Ireland’s leader calls on the United States to appoint a special envoy to Northern Ireland ahead of his St. Patrick’s Day meeting with Donald Trump.
Irish leader Leo Varadkar has called for the United States to appoint a special envoy to Northern Ireland, ahead of a meeting with President Donald Trump on Thursday.
But the envoy could have a new role, ensuring that Brexit does not help destroy the Northern Ireland peace process, which America played such a huge role in creating.
The call for a Brexit role comes after the British government released a long list of Irish goods that would have tariffs placed on them in the event of Brexit. Such goods would have no tariff if sent North but would have heavy tariffs if sent to mainland Britain.
It was widely seen as an intimidating gesture by the British government as they seek pressure on Ireland to compromise on the backstop.
The Irish Times reported that “The Taoiseach said that while he was not asking America to “take sides” between the UK and Ireland, he was asking that “no trade deal that is done with the UK should ever undermine the peace process”. He also said that he would prefer that a trade deal between the EU and US is completed before a free agreement between the UK and the United States is signed.”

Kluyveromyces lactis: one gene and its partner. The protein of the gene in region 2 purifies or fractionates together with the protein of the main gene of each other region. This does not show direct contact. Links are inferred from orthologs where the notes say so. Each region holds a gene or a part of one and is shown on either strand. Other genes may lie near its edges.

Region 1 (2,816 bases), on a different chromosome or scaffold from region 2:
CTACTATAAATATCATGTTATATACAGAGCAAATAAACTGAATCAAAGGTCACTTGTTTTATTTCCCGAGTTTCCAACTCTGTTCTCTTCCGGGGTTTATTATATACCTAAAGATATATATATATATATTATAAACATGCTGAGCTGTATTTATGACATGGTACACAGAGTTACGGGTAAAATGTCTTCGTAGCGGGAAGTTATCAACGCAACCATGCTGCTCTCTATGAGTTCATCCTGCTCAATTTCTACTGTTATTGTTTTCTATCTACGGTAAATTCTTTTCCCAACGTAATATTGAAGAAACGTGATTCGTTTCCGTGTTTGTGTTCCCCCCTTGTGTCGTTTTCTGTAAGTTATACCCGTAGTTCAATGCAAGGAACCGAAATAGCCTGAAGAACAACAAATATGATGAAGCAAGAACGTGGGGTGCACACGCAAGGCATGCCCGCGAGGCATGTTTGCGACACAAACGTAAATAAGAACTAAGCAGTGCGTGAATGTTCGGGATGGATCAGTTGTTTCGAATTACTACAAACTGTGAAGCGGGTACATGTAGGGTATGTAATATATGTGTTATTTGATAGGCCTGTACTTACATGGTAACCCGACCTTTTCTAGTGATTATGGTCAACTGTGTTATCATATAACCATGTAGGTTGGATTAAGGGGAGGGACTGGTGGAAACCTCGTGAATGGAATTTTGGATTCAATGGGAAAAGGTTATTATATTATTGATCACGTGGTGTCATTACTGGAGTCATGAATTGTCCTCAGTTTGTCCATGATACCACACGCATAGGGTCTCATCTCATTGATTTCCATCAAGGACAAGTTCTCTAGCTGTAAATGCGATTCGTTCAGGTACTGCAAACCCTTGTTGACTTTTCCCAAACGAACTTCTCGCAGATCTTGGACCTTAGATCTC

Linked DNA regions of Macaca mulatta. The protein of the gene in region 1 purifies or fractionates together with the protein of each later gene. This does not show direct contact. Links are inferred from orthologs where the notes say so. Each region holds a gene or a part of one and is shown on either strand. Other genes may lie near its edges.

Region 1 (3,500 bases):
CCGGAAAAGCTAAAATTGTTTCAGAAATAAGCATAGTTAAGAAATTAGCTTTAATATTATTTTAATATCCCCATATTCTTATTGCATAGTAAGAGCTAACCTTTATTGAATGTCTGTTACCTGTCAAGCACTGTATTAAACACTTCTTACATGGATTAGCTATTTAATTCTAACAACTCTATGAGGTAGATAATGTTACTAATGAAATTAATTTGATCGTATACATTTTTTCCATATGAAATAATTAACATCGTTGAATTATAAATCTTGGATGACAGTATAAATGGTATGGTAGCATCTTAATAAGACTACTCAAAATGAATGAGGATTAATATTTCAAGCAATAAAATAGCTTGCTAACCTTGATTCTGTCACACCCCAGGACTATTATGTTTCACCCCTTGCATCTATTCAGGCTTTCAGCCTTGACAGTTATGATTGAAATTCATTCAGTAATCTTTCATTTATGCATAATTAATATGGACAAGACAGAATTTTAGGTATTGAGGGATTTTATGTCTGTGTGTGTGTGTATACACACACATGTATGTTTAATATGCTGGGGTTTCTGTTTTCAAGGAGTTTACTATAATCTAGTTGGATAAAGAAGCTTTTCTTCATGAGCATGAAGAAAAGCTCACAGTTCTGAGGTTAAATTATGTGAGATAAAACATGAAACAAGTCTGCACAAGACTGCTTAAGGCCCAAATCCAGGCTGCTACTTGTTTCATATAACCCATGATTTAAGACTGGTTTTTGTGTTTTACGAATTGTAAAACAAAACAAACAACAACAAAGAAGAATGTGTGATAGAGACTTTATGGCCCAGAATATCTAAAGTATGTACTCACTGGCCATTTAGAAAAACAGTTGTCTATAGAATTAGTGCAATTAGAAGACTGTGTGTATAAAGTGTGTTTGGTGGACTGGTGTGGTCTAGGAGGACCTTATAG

Referring to the British attempt to threaten with tariffs Varadkar said: “There is a supreme irony in that the proposals produced by the British government today propose to treat Northern Ireland differently to the rest of the United Kingdom when it comes to customs. And you will be aware that many of those who voted against the backstop did so on the basis that they feared Northern Ireland might be treated differently in a few years’ time. The UK proposals will treat Northern Ireland differently in a few weeks’ time in terms of customs, rules and regulations.”
He said the European Union would be forced to use tariffs against Britain if that occurred, which “will have a serious impact on the British economy and the economy of Northern Ireland.”
He said that “this can all be avoided” by having a customs union.
“That is why the customs union was invented in the first place,” he said
Varadkar said a special US Envoy could help.
“Certainly, if the president is open to wanting a special envoy to Northern Ireland that would be very welcome. We know historically that when the United States has taken an interest in the affairs of Northern Ireland it has helped bring peace . . . so that will certainly be welcome,” he said.
Congressman Richard Neal told The Irish Times this week that he intends to raise the issue with Trump during Thursday’s annual St. Patrick’s Day lunch on Capitol Hill. Varadkar will also meet with Vice President Pence.
Should the United States reinstate a special envoy to Northern Ireland in the light of Brexit? Let us know in the comments section below.